Subsections (2) and (3) make it an offence to do anything which is intended to distort or otherwise alter evidence, or to conceal evidence. Both these subsections are drafted so that it should not be possible for a person to commit an offence unwittingly (for example by destroying a document that he/she does not know to be relevant).
Subsection (4) ensures that it is not an offence to withhold privileged information under Section 10. This subsection also ensures that offences of altering or distorting information do not apply to actions authorised by the presiding member – for example, if material is redacted from documents in accordance with guidance issued by the inquiry.
Only the presiding member may institute proceedings for non-compliance with a notice issued under Section 9 or a restriction order. This is because it is for the presiding member to decide whether to enforce notices issued under his power of compulsion, and how best to do this. There are two enforcement options: prosecution of an offence under Section 9, or enforcement of the notice by the High Court under Section 14.
Prosecutions for offences under Subsections (2) or (3) may be brought only by, or with the consent of, the Director of Public Prosecutions for Northern Ireland; this means that it is not possible for anyone with an interest in the outcome of the inquiry to bring a private prosecution against witnesses with whose evidence they disagree. It also means that prosecutions can be brought after the inquiry has finished.
Where a person breaches a restriction order or a notice issued under Section 9, or threatens to do so, the presiding member may certify the matter to the High Court, which can then take steps to enforce the order.
This section provides immunity for the inquiry panel, the inquiry’s legal advisers, assessors, staff and anyone else engaged to assist it from any civil action for anything done or said in the course of carrying out their duty to the inquiry. For the purposes of defamation law, witness statements and inquiry reports are covered by the same privilege as proceedings before a court.
The time limit of two weeks in this section runs from the date on which the applicant becomes aware of the decision, not from the date on which the decision was made.
This section is self-explanatory.
This section enables OFMDFM to make rules subject to negative resolution in relation to the evidence and procedure under Section 6, the return or keeping of documents under Section 9 and in particular to the award of witness expenses under Section 16.
This section binds the Crown so that the powers conferred by this Bill can be exercised in relation to Departments.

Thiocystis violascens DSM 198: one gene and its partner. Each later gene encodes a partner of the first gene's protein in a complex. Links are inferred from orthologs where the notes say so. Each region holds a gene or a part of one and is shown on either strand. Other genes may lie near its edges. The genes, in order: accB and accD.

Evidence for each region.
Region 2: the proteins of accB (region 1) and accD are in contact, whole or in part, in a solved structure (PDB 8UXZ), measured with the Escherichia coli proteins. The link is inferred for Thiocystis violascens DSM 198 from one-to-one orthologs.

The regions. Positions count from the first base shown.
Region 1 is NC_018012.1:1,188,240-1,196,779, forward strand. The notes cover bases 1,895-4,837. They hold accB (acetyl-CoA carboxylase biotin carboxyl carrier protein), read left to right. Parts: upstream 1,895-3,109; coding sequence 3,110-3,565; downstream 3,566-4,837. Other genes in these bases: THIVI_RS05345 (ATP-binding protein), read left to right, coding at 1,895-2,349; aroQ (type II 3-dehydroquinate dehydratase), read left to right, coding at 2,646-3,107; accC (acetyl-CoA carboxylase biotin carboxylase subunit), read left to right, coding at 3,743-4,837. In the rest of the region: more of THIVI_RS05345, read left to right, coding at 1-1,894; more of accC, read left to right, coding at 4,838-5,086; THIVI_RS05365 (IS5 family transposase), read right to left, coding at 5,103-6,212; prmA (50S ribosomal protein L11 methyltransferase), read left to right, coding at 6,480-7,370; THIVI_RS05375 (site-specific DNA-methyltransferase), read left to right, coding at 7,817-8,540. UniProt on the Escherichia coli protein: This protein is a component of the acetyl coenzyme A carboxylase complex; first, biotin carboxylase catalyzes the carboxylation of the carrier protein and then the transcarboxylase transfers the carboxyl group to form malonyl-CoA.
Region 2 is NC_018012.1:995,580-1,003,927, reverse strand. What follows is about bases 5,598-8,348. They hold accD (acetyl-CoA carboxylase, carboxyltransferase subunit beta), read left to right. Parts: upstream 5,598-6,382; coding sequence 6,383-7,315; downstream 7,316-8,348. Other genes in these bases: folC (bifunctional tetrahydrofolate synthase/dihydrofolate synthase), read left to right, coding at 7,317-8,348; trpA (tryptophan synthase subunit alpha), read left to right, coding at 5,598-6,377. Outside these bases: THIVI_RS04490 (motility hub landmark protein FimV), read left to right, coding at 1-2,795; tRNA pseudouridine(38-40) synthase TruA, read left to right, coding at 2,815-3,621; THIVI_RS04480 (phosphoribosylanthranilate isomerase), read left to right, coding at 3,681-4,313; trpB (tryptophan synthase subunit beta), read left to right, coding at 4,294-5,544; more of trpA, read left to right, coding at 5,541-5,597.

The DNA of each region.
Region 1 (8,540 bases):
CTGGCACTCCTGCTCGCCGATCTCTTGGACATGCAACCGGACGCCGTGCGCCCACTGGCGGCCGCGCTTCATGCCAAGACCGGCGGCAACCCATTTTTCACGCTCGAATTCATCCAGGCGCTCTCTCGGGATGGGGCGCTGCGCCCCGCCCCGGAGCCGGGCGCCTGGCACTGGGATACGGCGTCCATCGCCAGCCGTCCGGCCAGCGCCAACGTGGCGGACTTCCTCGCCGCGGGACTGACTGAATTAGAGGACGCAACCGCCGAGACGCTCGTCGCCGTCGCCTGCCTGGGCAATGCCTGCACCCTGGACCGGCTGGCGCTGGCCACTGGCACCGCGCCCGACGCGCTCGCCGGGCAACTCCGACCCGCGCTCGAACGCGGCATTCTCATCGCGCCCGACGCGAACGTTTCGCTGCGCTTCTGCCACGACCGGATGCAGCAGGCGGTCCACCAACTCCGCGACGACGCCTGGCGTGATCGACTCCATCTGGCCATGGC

This section is self-explanatory.
This section is self-explanatory.
This section is self-explanatory.
This section is self-explanatory.
FINANCIAL EFFECTS OF THE BILL
19. This Bill obliges OFDMFM to meet the costs of the inquiry acting within its terms of reference. This includes meeting or reimbursing reasonable witness expenses, including the reasonable legal expenses of certain witnesses. It enables OFMDFM to make rules by negative resolution to govern the payment of expenses to witnesses. It is estimated that the cost of the inquiry will be around £7.5-£9 million, depending on the numbers of victims and survivors who come forward and the extent of the issues to be examined in the inquisitorial sessions.
20. The Bill also requires the presiding member in making any decision as to the procedure or conduct of the inquiry, to have regard to the need to avoid any unnecessary costs to public funds, to witnesses or to others.
HUMAN RIGHTS ISSUES
21. The provisions of the Bill are, in the Department's view, not incompatible with the provisions of the Human Rights Act 1998.
EQUALITY IMPACT ASSESSMENT
22. A screening exercise on the proposals given effect in the Bill concluded that there would be no adverse impact on equality of opportunity. A full Equality Impact Assessment was therefore considered unnecessary.
SUMMARY OF THE REGULATORY IMPACT ASSESSMENT
23. The Bill will not impact on business, the voluntary sector or the environment. It has not therefore been subject to a regulatory impact assessment.
24. The First Minister and deputy First Minister had made the following statement under section 9 of the Northern Ireland Act 1998:
“In our view, the Inquiry into Historical Institutional Abuse Bill would be within the legislative competence of the Northern Ireland Assembly.”